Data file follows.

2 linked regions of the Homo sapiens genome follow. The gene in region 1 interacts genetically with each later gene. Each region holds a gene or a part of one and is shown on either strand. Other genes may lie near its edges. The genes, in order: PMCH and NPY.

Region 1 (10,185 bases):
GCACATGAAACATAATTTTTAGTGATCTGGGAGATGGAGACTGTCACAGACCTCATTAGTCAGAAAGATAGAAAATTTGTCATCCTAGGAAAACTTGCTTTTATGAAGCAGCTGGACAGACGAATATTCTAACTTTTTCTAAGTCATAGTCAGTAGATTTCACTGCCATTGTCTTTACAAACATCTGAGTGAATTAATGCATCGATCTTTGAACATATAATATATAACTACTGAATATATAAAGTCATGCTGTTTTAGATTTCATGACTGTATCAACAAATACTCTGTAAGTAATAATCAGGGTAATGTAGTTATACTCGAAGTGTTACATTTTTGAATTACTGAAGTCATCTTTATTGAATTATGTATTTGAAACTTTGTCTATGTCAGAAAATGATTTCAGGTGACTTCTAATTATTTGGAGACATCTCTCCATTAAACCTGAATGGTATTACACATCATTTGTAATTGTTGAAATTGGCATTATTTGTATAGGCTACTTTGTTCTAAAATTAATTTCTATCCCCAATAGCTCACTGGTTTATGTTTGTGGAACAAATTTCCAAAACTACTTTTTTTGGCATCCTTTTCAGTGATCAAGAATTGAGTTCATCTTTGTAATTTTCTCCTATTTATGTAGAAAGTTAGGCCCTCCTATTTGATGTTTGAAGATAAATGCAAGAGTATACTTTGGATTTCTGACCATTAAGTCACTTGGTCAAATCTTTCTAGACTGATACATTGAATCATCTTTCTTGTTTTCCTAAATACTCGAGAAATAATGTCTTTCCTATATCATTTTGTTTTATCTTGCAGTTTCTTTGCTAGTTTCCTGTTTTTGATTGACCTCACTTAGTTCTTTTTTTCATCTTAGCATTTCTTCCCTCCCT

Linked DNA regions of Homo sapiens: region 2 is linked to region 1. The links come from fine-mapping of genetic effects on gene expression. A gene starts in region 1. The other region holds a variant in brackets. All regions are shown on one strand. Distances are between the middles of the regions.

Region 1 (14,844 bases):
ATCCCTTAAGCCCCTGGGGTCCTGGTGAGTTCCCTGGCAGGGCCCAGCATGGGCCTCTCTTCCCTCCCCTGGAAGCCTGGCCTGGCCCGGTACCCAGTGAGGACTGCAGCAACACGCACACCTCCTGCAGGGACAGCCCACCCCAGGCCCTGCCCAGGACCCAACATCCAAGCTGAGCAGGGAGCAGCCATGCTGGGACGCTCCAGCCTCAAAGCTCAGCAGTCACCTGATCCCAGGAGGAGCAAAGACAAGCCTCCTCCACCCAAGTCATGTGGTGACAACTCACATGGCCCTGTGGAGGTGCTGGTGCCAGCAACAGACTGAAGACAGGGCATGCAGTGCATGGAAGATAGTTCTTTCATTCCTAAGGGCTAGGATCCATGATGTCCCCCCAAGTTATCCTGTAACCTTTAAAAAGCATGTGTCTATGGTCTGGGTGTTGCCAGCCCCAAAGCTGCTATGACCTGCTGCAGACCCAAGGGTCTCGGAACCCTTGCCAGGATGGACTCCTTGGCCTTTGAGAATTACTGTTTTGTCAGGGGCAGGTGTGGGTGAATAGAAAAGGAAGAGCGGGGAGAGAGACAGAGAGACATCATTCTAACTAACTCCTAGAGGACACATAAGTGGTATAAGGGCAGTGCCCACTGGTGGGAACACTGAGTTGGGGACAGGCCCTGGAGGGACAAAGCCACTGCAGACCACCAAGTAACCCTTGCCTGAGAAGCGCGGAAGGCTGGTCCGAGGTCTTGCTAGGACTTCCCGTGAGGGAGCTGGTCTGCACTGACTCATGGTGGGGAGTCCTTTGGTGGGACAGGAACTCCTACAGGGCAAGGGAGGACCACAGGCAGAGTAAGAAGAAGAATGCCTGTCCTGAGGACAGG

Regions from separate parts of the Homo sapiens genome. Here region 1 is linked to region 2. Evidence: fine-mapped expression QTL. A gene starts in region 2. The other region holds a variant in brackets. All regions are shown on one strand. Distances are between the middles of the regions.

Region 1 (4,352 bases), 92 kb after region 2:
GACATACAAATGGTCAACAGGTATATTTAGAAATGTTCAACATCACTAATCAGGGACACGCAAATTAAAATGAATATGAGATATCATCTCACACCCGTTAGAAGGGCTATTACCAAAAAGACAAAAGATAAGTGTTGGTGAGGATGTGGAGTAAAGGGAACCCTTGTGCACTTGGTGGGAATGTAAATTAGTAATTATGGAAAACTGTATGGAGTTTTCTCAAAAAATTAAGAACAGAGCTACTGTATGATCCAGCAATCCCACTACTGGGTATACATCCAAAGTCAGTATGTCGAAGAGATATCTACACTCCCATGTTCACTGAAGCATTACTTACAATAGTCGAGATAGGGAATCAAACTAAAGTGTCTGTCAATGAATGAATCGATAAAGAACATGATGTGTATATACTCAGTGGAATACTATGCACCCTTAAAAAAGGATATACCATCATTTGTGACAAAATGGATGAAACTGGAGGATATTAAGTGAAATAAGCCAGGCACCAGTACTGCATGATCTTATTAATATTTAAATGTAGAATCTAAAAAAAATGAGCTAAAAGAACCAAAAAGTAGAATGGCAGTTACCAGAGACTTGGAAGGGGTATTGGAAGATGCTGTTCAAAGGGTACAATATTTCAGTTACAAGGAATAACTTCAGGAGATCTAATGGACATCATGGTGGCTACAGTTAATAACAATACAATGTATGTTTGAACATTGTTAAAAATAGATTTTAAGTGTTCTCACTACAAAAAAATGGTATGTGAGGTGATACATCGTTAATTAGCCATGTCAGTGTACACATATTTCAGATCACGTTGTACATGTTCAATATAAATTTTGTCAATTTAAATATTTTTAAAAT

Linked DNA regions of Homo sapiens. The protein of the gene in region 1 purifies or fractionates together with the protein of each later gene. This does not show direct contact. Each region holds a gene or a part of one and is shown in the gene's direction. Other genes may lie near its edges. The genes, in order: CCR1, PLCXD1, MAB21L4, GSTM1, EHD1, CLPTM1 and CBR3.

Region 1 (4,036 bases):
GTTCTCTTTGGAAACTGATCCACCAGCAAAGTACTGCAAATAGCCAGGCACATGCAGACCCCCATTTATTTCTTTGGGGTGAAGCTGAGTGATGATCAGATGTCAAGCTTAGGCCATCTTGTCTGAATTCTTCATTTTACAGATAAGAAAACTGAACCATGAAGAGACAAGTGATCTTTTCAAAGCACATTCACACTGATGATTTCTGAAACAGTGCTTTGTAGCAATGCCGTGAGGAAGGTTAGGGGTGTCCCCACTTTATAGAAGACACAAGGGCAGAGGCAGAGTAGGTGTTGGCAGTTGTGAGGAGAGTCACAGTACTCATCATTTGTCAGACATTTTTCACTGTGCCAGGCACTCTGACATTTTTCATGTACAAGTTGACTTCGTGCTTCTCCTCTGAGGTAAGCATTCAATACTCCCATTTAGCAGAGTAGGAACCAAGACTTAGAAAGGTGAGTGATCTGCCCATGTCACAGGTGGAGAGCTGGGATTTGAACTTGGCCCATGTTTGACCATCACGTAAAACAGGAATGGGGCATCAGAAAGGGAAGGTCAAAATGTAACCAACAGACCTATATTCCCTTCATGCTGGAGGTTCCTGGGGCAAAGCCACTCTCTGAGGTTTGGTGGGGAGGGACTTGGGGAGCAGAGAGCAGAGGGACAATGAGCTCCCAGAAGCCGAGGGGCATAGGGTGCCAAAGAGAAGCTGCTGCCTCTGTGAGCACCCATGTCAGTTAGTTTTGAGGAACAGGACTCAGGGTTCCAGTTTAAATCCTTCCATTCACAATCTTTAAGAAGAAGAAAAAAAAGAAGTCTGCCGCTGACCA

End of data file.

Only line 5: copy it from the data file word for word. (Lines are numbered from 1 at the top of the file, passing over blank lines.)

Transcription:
Region 1 (14,844 bases):